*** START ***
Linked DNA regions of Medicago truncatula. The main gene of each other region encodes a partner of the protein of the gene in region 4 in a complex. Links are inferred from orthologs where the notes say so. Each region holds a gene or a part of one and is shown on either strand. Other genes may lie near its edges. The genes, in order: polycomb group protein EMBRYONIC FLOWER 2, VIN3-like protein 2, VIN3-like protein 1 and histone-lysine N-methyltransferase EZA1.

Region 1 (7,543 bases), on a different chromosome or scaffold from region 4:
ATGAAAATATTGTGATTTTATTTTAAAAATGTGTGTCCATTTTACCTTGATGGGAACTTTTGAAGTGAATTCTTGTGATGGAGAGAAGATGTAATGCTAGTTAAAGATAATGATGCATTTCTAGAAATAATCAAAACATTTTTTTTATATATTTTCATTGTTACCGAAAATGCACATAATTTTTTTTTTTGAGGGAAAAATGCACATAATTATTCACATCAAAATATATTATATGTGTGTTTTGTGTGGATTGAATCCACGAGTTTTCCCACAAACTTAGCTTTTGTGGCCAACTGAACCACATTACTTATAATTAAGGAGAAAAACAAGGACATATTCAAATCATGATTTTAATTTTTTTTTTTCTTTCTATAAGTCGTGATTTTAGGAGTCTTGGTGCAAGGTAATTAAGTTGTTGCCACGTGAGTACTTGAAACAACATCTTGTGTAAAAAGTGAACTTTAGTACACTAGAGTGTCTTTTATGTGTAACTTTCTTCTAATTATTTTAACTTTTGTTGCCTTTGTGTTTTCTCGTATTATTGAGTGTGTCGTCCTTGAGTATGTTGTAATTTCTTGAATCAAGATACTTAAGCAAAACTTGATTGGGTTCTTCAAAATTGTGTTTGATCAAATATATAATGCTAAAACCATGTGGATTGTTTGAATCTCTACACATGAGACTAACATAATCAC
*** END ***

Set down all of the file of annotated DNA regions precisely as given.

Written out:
Linked DNA regions of Medicago truncatula. The main gene of each other region encodes a partner of the protein of the gene in region 4 in a complex. Links are inferred from orthologs where the notes say so. Each region holds a gene or a part of one and is shown on either strand. Other genes may lie near its edges. The genes, in order: polycomb group protein EMBRYONIC FLOWER 2, VIN3-like protein 2, VIN3-like protein 1 and histone-lysine N-methyltransferase EZA1.

Region 1 (7,543 bases), on a different chromosome or scaffold from region 4:
ATGAAAATATTGTGATTTTATTTTAAAAATGTGTGTCCATTTTACCTTGATGGGAACTTTTGAAGTGAATTCTTGTGATGGAGAGAAGATGTAATGCTAGTTAAAGATAATGATGCATTTCTAGAAATAATCAAAACATTTTTTTTATATATTTTCATTGTTACCGAAAATGCACATAATTTTTTTTTTTGAGGGAAAAATGCACATAATTATTCACATCAAAATATATTATATGTGTGTTTTGTGTGGATTGAATCCACGAGTTTTCCCACAAACTTAGCTTTTGTGGCCAACTGAACCACATTACTTATAATTAAGGAGAAAAACAAGGACATATTCAAATCATGATTTTAATTTTTTTTTTTCTTTCTATAAGTCGTGATTTTAGGAGTCTTGGTGCAAGGTAATTAAGTTGTTGCCACGTGAGTACTTGAAACAACATCTTGTGTAAAAAGTGAACTTTAGTACACTAGAGTGTCTTTTATGTGTAACTTTCTTCTAATTATTTTAACTTTTGTTGCCTTTGTGTTTTCTCGTATTATTGAGTGTGTCGTCCTTGAGTATGTTGTAATTTCTTGAATCAAGATACTTAAGCAAAACTTGATTGGGTTCTTCAAAATTGTGTTTGATCAAATATATAATGCTAAAACCATGTGGATTGTTTGAATCTCTACACATGAGACTAACATAATCAC